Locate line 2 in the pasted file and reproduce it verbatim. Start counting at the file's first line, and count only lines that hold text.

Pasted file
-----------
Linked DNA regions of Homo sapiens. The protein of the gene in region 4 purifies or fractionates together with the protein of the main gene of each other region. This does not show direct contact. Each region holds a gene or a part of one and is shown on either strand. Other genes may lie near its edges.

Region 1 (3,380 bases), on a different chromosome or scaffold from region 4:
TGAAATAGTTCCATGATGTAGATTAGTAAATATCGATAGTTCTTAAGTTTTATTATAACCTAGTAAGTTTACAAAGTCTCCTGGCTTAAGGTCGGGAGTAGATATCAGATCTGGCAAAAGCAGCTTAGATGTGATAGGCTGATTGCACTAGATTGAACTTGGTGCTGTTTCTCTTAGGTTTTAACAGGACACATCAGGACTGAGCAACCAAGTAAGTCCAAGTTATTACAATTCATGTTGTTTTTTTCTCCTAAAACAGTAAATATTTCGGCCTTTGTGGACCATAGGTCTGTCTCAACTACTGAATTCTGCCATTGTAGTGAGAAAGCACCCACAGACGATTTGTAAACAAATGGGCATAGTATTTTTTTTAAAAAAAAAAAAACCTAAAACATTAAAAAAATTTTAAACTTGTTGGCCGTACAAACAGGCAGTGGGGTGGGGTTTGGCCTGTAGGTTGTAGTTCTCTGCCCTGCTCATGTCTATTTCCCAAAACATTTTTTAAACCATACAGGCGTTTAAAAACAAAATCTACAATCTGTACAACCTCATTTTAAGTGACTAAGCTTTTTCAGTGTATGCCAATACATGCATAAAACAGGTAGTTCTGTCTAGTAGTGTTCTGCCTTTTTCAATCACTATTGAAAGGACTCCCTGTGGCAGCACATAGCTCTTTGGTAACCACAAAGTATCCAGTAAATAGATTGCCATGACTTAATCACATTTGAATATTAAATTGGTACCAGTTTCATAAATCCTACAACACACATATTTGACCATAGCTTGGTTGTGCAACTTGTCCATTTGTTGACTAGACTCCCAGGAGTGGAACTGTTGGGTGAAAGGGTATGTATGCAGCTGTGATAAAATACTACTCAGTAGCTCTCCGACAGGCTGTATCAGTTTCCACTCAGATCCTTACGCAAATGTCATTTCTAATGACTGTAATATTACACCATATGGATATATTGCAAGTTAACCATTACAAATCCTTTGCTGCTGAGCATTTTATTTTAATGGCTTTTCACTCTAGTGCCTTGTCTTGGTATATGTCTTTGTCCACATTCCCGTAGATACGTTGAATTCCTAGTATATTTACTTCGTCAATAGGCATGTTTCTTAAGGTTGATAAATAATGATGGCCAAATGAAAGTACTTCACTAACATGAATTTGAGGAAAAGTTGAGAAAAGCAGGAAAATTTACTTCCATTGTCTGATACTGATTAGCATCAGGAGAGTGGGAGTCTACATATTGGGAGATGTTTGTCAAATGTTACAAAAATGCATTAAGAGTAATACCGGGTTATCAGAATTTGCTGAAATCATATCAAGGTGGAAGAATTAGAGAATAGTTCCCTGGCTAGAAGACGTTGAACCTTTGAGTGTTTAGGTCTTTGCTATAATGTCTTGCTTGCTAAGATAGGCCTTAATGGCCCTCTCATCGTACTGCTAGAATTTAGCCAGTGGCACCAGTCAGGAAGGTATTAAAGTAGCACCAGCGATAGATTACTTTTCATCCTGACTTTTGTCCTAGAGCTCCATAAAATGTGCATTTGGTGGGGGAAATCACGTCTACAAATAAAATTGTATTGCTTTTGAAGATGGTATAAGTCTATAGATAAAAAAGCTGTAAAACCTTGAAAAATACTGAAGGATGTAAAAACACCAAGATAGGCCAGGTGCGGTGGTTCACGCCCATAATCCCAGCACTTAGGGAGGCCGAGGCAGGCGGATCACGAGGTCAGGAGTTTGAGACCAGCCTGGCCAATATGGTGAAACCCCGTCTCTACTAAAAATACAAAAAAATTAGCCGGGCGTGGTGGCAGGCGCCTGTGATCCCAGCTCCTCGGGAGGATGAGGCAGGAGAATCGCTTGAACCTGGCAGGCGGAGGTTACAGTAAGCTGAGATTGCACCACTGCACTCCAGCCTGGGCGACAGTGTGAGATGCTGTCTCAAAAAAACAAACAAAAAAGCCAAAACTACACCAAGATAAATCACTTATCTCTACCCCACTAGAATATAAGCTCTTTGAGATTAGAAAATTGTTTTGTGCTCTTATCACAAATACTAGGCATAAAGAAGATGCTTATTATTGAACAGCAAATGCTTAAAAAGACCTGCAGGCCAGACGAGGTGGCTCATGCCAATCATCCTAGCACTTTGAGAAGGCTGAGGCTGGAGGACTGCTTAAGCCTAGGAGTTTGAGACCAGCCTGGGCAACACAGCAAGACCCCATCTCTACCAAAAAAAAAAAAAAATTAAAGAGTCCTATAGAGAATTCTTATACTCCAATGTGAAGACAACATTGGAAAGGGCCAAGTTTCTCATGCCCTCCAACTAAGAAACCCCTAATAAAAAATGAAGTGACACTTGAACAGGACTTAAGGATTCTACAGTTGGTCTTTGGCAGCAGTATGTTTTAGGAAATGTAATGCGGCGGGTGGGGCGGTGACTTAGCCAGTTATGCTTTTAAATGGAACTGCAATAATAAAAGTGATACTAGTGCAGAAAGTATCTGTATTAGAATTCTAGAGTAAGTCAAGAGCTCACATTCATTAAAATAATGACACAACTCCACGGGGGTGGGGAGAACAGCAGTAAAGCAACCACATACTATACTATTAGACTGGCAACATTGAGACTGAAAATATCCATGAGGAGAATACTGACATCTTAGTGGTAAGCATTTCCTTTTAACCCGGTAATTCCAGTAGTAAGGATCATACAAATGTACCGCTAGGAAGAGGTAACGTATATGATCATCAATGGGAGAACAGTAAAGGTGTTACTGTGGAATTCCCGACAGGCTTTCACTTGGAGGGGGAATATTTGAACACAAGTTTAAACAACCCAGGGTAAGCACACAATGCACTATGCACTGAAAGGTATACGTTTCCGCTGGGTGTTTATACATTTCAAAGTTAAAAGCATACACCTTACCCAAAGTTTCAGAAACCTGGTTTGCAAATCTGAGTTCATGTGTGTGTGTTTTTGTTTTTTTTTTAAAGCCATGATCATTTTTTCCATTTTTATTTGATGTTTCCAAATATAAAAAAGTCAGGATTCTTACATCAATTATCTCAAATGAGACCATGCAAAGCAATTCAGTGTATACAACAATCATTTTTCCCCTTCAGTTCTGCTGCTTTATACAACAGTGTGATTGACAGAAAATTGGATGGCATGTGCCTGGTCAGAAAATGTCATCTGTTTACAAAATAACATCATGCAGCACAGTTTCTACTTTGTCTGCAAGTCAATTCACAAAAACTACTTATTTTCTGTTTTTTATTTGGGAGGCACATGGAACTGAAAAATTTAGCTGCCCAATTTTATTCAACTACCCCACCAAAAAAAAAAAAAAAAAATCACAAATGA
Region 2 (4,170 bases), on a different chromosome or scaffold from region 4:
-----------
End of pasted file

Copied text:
Region 1 (3,380 bases), on a different chromosome or scaffold from region 4: